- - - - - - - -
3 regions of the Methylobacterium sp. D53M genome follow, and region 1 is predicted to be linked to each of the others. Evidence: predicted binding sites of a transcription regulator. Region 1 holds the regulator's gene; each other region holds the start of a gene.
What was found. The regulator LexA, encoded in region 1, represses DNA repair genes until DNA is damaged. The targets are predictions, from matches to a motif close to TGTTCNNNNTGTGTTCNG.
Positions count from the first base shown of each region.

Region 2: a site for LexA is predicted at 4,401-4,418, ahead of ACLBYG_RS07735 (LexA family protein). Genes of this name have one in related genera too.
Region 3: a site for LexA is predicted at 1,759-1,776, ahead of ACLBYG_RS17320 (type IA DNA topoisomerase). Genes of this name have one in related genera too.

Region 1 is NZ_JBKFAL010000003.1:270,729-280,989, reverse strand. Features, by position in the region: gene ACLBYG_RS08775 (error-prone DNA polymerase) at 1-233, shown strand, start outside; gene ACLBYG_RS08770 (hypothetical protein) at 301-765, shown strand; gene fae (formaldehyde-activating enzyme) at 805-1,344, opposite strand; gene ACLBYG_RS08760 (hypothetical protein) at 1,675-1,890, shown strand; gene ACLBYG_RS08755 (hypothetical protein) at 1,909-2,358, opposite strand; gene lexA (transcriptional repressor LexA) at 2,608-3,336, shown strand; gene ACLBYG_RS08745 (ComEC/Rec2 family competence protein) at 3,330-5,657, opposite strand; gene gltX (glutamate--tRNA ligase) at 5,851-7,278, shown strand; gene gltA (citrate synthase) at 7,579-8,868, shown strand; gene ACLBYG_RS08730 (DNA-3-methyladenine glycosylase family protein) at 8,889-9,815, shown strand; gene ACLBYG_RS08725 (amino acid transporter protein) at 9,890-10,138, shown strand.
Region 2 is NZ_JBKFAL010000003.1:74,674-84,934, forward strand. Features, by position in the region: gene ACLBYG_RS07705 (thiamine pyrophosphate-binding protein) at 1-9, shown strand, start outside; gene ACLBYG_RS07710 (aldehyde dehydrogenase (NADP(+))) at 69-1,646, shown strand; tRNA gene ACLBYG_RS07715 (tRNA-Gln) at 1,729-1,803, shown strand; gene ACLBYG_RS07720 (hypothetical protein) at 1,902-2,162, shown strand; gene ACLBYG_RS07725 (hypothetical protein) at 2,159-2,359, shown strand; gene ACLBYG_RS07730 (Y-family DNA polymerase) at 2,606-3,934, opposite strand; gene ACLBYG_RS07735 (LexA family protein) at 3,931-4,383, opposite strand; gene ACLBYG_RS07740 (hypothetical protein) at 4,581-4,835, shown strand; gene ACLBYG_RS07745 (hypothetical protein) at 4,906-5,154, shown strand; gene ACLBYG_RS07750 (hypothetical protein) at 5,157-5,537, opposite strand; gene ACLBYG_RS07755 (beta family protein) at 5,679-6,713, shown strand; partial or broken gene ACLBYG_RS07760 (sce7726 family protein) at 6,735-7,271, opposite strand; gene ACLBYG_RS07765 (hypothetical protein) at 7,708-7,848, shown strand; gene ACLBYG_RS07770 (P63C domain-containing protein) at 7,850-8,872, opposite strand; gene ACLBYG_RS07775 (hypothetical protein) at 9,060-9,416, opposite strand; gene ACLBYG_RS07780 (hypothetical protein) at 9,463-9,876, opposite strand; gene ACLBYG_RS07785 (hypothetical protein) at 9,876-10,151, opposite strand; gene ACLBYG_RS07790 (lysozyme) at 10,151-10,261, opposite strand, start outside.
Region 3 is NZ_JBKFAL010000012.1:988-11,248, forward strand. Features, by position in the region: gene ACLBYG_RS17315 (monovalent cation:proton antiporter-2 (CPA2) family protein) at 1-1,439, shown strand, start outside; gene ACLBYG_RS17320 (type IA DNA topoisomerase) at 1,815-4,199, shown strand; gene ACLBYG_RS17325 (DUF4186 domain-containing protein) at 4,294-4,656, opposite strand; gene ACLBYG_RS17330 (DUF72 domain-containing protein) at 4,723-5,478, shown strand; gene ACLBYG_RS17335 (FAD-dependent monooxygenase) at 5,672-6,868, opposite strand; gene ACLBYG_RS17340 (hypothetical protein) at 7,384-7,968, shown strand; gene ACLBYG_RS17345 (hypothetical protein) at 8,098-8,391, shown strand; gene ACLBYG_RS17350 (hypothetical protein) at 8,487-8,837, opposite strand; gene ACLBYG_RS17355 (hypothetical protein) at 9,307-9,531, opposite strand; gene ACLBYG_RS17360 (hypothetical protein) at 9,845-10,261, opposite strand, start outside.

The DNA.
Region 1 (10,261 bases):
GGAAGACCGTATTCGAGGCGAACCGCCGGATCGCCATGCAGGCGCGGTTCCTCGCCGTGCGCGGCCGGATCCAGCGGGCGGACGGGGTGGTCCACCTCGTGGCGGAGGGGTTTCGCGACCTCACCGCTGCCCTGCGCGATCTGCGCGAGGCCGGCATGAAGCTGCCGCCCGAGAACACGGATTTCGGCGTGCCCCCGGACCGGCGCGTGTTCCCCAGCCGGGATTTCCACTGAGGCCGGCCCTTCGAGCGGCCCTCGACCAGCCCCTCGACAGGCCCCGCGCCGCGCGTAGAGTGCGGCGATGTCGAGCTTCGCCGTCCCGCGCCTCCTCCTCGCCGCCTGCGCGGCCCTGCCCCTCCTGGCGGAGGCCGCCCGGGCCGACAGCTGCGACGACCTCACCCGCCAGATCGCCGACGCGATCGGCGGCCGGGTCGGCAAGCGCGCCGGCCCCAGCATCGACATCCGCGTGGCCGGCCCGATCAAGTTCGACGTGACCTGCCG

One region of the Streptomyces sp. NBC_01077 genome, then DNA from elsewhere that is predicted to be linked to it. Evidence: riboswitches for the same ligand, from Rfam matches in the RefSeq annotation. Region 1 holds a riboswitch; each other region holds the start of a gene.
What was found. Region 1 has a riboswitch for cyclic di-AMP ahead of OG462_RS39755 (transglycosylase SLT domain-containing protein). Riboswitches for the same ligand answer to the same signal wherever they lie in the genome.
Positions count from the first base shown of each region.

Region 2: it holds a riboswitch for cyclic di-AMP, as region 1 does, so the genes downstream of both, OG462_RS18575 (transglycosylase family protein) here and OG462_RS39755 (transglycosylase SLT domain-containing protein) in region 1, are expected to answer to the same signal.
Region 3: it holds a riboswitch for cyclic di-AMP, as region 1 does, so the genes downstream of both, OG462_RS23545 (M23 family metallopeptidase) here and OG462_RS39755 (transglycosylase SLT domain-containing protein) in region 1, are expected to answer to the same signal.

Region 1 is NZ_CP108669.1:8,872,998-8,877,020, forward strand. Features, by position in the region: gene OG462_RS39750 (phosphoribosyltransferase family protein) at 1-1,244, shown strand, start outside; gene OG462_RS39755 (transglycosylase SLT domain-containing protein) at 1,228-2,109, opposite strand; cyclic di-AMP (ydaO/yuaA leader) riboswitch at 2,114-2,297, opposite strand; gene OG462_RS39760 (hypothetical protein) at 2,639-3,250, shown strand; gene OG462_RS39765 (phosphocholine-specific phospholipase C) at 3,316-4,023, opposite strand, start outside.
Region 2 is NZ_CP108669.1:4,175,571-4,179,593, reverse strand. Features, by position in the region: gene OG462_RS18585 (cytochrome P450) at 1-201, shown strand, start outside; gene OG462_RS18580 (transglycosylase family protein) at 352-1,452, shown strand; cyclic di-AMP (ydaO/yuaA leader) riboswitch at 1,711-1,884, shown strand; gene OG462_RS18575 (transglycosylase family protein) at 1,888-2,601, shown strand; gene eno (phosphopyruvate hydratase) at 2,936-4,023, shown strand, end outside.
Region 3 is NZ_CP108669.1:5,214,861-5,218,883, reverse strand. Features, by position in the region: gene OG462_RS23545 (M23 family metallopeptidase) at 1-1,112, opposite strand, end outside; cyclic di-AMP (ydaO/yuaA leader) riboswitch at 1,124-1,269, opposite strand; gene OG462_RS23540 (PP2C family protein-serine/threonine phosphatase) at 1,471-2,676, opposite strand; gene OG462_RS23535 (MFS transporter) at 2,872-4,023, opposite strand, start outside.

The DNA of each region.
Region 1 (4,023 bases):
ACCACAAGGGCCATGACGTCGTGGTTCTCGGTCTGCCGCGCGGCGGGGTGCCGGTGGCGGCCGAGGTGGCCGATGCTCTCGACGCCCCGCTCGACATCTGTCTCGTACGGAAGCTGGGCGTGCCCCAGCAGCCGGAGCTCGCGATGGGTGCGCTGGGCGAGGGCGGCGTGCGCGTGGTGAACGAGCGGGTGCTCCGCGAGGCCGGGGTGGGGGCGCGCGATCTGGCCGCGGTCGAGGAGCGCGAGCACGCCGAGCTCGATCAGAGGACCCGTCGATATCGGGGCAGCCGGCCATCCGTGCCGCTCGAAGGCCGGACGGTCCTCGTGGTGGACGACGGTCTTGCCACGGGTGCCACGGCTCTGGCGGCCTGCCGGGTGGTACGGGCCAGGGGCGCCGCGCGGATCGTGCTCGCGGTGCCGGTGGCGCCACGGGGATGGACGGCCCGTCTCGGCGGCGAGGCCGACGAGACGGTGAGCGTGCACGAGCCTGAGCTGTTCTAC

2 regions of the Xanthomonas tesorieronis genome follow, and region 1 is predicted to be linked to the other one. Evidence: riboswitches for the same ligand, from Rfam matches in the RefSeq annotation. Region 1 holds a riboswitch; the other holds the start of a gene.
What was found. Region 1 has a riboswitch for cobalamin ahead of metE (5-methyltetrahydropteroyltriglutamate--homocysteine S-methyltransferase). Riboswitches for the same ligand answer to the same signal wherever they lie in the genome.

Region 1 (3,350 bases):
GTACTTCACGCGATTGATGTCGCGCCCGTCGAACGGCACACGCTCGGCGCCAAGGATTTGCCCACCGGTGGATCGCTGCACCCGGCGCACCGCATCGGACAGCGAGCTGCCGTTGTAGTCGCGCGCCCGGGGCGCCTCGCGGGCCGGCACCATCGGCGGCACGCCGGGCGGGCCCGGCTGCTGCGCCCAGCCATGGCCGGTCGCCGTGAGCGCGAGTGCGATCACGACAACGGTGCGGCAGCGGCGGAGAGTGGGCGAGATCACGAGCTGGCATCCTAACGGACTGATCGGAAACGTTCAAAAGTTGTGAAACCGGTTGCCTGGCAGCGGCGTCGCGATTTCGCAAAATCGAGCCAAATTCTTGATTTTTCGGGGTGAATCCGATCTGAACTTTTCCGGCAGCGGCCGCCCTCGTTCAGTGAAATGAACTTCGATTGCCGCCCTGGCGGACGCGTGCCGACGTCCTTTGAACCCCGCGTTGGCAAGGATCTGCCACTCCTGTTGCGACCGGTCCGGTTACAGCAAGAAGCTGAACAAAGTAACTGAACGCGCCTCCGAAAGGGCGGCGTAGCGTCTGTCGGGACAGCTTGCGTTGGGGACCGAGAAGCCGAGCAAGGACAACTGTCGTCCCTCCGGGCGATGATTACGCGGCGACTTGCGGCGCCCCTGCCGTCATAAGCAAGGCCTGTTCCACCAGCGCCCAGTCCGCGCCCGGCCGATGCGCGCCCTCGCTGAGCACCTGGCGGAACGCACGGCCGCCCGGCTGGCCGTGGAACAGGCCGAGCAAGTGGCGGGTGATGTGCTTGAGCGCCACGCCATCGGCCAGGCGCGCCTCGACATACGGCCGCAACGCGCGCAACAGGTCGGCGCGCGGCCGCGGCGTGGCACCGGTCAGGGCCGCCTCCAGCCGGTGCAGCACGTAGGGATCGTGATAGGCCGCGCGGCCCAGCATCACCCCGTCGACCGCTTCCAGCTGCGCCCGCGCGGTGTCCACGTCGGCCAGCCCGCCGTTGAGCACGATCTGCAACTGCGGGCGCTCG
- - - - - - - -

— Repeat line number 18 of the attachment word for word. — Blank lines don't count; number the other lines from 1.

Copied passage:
Region 2 is NZ_CP108669.1:4,175,571-4,179,593, reverse strand. Features, by position in the region: gene OG462_RS18585 (cytochrome P450) at 1-201, shown strand, start outside; gene OG462_RS18580 (transglycosylase family protein) at 352-1,452, shown strand; cyclic di-AMP (ydaO/yuaA leader) riboswitch at 1,711-1,884, shown strand; gene OG462_RS18575 (transglycosylase family protein) at 1,888-2,601, shown strand; gene eno (phosphopyruvate hydratase) at 2,936-4,023, shown strand, end outside.